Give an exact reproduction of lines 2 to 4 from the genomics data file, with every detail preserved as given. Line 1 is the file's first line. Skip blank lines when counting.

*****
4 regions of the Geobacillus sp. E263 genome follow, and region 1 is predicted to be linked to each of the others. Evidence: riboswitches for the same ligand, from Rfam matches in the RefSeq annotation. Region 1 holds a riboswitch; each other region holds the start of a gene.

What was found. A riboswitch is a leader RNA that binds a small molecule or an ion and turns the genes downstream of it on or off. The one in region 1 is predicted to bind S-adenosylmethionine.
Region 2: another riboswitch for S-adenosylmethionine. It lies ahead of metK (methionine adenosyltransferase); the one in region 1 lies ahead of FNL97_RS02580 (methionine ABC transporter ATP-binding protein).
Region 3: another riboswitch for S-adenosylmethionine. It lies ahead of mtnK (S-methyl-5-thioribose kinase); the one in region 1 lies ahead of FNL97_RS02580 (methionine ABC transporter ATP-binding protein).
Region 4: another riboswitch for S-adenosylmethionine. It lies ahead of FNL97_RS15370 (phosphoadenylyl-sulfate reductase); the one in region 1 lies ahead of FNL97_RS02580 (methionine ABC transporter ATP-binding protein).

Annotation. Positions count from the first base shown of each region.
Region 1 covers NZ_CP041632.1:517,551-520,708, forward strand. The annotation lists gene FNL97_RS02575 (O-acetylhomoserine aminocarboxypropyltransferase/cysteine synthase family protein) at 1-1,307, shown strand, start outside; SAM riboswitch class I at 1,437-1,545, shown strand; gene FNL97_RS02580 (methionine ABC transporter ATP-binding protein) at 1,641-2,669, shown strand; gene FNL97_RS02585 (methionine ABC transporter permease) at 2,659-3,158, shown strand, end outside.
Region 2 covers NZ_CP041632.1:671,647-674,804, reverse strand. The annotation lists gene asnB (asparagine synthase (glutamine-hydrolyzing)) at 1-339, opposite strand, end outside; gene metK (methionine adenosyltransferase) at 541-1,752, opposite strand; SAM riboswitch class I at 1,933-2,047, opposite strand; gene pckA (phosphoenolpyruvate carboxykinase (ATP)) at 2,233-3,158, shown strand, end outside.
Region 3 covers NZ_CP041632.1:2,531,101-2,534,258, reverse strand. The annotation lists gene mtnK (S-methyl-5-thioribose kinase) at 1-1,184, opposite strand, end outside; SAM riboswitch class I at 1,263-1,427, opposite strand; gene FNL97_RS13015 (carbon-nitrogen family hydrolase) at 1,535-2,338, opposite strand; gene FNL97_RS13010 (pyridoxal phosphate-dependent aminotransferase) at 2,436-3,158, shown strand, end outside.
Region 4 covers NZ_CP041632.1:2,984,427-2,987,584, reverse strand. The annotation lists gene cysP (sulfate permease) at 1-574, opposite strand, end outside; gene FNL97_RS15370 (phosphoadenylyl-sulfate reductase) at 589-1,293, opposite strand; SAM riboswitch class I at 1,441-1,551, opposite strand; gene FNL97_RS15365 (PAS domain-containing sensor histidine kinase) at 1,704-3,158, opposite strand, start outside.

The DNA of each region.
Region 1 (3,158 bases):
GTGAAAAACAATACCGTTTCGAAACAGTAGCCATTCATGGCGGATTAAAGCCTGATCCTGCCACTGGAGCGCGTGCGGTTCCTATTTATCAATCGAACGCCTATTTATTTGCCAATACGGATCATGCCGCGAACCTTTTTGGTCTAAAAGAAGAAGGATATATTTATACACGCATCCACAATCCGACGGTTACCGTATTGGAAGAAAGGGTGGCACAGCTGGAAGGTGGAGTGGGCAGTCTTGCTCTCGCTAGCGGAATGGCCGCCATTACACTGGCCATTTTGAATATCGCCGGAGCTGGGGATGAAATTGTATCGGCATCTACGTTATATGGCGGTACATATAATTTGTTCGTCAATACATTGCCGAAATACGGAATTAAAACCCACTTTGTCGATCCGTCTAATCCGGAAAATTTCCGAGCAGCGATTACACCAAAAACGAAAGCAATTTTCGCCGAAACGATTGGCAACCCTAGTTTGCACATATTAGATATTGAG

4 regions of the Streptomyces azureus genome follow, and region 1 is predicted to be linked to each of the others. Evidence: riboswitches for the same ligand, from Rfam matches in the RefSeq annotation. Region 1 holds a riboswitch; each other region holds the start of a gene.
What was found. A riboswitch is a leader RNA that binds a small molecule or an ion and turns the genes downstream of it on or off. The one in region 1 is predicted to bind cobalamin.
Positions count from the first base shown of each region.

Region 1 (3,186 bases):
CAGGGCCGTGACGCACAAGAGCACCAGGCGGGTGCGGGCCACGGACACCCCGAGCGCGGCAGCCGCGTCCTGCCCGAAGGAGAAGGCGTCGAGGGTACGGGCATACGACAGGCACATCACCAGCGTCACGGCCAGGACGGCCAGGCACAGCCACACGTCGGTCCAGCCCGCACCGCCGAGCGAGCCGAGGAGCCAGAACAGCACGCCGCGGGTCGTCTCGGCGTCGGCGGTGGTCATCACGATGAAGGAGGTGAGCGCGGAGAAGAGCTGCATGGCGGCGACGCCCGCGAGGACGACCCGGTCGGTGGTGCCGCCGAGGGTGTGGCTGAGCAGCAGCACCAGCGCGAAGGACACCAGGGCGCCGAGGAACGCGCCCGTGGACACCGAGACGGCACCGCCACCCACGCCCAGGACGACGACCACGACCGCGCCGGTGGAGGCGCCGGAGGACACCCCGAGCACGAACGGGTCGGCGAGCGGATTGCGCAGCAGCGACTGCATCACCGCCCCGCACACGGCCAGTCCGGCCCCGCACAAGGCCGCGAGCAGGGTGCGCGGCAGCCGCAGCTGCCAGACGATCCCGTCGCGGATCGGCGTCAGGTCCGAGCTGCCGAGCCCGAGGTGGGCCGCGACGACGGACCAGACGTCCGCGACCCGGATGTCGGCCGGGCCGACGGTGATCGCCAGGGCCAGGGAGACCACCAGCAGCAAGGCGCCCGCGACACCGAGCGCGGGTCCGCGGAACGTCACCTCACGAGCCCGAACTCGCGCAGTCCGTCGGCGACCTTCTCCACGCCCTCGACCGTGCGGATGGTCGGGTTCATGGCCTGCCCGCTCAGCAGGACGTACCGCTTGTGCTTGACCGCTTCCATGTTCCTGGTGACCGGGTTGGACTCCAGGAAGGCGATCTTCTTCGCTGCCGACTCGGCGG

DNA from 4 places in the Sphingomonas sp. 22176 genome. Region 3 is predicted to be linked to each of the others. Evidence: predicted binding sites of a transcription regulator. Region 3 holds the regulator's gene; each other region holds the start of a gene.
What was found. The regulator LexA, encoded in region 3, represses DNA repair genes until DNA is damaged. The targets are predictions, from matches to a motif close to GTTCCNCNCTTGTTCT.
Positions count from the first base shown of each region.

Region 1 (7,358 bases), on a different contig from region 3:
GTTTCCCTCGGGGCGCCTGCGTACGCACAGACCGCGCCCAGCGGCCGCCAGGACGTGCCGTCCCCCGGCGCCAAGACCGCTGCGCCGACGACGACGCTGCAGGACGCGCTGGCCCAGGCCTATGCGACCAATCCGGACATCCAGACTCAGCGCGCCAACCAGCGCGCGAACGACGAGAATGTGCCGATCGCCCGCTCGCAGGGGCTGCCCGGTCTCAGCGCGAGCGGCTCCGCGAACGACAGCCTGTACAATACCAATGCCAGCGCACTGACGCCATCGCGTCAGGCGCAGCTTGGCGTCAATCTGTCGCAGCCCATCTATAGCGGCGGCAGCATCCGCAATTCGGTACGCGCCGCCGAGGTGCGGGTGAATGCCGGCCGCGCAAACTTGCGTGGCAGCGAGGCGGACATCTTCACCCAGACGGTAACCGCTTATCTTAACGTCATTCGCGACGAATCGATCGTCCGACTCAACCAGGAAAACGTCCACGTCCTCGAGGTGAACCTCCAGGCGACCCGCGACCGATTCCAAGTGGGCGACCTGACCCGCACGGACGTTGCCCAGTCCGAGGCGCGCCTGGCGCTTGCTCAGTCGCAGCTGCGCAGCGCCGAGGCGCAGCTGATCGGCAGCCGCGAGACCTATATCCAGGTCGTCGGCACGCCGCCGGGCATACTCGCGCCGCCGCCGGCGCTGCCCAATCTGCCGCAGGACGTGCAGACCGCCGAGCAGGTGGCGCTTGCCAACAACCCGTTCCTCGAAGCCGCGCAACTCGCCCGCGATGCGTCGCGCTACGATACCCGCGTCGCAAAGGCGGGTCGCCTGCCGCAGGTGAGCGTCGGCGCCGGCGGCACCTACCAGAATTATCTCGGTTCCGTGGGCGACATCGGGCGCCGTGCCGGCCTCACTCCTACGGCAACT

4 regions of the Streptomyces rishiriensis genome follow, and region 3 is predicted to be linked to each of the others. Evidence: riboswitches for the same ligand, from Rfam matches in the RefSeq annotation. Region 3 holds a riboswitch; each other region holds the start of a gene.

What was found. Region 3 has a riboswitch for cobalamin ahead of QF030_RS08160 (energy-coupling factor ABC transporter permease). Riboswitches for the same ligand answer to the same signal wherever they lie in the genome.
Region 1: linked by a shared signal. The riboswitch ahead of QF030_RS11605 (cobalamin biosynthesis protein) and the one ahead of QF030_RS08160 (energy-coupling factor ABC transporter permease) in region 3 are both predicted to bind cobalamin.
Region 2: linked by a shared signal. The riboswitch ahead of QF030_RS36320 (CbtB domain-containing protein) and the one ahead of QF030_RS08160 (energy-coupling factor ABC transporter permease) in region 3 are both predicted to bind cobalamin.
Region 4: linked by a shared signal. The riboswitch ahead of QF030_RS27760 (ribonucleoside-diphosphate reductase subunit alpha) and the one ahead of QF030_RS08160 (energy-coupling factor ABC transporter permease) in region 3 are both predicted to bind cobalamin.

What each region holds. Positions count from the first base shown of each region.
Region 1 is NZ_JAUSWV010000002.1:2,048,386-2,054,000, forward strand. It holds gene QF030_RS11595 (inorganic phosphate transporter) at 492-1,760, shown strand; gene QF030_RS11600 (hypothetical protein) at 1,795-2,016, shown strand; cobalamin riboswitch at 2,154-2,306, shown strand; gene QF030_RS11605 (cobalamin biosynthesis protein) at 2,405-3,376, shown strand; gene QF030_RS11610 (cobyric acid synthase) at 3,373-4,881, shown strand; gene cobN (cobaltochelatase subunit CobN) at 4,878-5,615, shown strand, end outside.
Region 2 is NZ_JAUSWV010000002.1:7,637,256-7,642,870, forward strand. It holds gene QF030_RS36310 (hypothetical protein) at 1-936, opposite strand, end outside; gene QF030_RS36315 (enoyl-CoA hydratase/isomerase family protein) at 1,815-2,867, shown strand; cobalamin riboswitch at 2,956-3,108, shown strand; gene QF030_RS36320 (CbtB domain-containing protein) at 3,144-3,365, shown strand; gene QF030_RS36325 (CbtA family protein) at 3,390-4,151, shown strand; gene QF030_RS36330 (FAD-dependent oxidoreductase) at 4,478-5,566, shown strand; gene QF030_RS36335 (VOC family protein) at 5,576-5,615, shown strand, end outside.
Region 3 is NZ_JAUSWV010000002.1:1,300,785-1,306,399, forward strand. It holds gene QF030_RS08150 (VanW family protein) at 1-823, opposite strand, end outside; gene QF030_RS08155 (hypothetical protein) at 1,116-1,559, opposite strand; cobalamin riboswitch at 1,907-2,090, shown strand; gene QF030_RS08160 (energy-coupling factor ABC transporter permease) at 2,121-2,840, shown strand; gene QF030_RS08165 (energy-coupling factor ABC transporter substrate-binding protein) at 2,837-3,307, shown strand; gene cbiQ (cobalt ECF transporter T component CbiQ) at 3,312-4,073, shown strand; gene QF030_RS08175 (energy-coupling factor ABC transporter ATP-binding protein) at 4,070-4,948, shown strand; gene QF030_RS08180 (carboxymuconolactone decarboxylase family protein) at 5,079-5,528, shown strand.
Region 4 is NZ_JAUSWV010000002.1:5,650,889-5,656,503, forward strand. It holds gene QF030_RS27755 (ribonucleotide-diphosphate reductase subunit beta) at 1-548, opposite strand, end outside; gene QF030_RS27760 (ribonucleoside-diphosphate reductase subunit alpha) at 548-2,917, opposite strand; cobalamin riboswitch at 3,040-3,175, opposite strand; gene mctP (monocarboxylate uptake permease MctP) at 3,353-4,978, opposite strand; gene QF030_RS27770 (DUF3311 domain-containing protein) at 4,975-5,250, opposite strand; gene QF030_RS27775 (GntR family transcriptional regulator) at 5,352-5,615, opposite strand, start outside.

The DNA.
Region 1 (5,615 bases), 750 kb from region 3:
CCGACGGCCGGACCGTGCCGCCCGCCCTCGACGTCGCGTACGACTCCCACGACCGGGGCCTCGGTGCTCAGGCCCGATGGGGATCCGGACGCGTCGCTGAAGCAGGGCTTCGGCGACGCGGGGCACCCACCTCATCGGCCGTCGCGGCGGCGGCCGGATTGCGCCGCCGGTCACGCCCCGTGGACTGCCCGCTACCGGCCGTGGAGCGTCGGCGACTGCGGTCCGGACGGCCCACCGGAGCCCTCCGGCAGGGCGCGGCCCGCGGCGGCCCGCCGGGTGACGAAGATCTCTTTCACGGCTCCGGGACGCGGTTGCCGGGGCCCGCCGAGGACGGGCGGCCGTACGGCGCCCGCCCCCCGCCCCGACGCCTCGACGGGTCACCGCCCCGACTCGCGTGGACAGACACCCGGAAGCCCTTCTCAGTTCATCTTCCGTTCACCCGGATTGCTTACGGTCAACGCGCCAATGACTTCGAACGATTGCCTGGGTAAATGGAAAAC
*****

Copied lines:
What was found. A riboswitch is a leader RNA that binds a small molecule or an ion and turns the genes downstream of it on or off. The one in region 1 is predicted to bind S-adenosylmethionine.
Region 2: another riboswitch for S-adenosylmethionine. It lies ahead of metK (methionine adenosyltransferase); the one in region 1 lies ahead of FNL97_RS02580 (methionine ABC transporter ATP-binding protein).
Region 3: another riboswitch for S-adenosylmethionine. It lies ahead of mtnK (S-methyl-5-thioribose kinase); the one in region 1 lies ahead of FNL97_RS02580 (methionine ABC transporter ATP-binding protein).